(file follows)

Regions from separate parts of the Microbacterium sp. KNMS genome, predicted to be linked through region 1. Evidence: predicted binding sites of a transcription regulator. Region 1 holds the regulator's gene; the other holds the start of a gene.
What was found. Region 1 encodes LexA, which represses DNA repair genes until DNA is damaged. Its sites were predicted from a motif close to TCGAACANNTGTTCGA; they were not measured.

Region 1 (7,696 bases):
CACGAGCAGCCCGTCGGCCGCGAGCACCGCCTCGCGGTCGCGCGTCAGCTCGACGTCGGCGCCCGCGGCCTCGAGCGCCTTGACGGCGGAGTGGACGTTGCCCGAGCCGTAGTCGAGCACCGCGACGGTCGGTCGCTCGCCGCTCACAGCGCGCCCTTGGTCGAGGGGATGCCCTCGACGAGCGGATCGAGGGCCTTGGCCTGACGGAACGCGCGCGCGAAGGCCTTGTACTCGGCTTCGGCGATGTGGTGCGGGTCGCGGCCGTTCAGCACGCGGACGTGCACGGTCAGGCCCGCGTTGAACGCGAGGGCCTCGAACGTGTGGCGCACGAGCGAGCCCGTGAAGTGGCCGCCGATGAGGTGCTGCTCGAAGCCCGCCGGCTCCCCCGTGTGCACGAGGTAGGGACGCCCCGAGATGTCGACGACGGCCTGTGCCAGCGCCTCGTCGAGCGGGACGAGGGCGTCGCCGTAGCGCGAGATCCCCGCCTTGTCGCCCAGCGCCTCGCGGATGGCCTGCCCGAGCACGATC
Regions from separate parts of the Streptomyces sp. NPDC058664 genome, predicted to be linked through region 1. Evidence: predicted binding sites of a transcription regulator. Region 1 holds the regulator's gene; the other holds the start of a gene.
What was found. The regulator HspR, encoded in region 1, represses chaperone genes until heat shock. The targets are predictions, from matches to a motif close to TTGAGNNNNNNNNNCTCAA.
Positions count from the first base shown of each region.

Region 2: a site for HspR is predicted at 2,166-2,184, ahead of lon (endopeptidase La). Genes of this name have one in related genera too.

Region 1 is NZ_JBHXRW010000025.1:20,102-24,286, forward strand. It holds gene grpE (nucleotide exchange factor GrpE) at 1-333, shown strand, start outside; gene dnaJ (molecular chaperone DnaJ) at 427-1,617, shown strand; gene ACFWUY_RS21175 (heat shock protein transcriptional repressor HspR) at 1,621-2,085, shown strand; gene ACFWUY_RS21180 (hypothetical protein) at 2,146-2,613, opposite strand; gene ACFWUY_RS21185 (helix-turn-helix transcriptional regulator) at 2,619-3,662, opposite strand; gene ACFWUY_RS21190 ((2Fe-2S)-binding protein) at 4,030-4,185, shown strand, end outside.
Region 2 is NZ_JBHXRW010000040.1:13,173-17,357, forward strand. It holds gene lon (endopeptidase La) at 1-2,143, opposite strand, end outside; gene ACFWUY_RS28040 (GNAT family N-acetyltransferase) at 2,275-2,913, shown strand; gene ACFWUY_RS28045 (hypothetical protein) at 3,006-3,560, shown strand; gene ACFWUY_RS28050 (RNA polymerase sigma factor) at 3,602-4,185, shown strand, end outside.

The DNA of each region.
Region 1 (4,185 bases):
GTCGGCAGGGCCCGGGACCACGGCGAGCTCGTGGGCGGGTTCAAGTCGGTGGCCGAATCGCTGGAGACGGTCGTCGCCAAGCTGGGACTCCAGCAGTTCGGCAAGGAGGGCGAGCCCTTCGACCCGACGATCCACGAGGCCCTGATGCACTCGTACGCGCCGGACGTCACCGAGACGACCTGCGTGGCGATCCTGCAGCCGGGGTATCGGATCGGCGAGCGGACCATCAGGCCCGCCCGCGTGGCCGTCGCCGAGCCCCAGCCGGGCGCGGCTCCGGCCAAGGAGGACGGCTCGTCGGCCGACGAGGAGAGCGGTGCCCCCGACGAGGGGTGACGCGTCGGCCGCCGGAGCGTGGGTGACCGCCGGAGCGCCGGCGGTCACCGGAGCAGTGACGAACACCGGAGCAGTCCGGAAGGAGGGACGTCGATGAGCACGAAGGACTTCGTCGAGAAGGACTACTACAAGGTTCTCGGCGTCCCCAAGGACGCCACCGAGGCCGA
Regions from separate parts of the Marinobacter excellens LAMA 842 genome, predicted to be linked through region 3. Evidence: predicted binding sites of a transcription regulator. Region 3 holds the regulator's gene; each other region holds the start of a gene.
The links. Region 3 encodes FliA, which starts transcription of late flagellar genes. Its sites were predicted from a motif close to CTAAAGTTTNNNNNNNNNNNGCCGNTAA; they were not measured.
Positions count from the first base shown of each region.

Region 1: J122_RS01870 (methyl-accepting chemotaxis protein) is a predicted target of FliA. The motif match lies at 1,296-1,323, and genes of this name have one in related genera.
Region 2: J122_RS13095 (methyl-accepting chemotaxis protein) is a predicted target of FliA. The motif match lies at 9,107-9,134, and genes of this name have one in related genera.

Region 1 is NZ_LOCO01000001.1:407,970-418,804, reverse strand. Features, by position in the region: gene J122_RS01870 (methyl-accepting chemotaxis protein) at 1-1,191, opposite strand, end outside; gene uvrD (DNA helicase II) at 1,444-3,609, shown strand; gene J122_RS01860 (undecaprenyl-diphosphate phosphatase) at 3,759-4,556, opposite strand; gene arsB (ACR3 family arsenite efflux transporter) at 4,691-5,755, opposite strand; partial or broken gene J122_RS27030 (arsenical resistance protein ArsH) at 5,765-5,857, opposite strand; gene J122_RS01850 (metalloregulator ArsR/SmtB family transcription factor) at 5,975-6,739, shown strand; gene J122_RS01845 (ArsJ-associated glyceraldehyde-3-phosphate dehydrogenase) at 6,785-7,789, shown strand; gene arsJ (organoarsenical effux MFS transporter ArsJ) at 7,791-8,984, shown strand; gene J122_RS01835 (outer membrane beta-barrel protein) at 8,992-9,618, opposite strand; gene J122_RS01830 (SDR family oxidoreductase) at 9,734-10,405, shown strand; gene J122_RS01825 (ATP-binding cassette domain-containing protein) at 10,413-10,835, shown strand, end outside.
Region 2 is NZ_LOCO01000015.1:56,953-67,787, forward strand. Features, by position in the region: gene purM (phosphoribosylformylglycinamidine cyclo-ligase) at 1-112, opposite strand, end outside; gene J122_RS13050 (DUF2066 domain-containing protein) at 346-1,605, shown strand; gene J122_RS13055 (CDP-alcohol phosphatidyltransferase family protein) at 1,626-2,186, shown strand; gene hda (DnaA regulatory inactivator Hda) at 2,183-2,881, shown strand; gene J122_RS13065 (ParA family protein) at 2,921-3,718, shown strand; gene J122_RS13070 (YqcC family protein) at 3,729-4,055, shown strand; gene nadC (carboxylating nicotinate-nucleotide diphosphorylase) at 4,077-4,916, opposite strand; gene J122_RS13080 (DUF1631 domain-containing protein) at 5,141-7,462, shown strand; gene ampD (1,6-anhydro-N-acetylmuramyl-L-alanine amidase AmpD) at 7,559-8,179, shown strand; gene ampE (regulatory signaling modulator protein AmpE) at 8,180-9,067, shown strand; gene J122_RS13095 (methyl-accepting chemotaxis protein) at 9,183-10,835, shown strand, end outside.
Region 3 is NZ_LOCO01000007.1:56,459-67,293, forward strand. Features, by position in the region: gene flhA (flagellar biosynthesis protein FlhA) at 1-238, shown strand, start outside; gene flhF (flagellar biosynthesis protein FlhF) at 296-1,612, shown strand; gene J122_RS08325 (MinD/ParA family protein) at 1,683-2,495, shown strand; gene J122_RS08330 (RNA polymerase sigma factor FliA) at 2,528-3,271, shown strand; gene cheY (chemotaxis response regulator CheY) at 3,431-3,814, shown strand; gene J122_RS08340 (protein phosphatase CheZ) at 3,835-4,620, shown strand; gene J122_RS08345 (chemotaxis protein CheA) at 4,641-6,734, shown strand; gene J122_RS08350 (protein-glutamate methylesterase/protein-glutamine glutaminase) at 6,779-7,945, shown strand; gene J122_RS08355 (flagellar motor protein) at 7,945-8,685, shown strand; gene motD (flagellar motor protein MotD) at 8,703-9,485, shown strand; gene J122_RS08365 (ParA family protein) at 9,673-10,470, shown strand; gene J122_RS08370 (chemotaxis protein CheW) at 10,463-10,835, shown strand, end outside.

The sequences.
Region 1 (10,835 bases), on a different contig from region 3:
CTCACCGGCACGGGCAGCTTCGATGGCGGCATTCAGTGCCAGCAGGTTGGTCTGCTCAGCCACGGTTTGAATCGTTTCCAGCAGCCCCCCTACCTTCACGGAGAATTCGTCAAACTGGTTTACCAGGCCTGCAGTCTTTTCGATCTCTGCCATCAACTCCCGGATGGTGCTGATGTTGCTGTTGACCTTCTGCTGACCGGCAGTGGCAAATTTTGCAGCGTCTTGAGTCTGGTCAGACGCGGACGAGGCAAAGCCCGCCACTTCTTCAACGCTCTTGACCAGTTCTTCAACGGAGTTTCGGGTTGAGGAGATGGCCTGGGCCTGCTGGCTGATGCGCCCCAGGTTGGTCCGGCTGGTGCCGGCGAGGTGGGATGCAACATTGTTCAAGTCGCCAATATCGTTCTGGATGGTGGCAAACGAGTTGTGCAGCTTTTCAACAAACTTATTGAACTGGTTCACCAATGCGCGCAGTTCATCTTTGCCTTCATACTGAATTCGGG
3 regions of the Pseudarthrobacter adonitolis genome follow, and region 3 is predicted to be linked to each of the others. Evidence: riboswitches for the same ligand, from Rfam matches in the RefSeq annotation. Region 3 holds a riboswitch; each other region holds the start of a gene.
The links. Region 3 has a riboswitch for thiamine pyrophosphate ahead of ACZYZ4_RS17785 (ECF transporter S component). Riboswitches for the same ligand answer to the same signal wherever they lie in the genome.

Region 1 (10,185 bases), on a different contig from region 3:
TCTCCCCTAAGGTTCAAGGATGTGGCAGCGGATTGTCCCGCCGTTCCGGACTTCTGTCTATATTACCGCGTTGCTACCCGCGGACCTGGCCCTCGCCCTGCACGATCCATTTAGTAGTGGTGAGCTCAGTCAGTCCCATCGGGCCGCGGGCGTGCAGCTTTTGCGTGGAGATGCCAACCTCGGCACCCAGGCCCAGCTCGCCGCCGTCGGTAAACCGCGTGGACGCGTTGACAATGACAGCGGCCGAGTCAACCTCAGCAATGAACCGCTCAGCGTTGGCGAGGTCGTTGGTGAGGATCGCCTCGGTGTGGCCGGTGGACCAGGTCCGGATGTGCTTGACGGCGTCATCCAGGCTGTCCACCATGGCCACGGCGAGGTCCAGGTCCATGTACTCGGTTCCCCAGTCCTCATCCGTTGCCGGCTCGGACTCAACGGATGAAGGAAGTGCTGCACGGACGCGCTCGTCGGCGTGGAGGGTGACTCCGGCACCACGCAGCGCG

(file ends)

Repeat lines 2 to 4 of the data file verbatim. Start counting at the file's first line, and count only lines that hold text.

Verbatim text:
What was found. Region 1 encodes LexA, which represses DNA repair genes until DNA is damaged. Its sites were predicted from a motif close to TCGAACANNTGTTCGA; they were not measured.

Region 1 (7,696 bases):
CACGAGCAGCCCGTCGGCCGCGAGCACCGCCTCGCGGTCGCGCGTCAGCTCGACGTCGGCGCCCGCGGCCTCGAGCGCCTTGACGGCGGAGTGGACGTTGCCCGAGCCGTAGTCGAGCACCGCGACGGTCGGTCGCTCGCCGCTCACAGCGCGCCCTTGGTCGAGGGGATGCCCTCGACGAGCGGATCGAGGGCCTTGGCCTGACGGAACGCGCGCGCGAAGGCCTTGTACTCGGCTTCGGCGATGTGGTGCGGGTCGCGGCCGTTCAGCACGCGGACGTGCACGGTCAGGCCCGCGTTGAACGCGAGGGCCTCGAACGTGTGGCGCACGAGCGAGCCCGTGAAGTGGCCGCCGATGAGGTGCTGCTCGAAGCCCGCCGGCTCCCCCGTGTGCACGAGGTAGGGACGCCCCGAGATGTCGACGACGGCCTGTGCCAGCGCCTCGTCGAGCGGGACGAGGGCGTCGCCGTAGCGCGAGATCCCCGCCTTGTCGCCCAGCGCCTCGCGGATGGCCTGCCCGAGCACGATC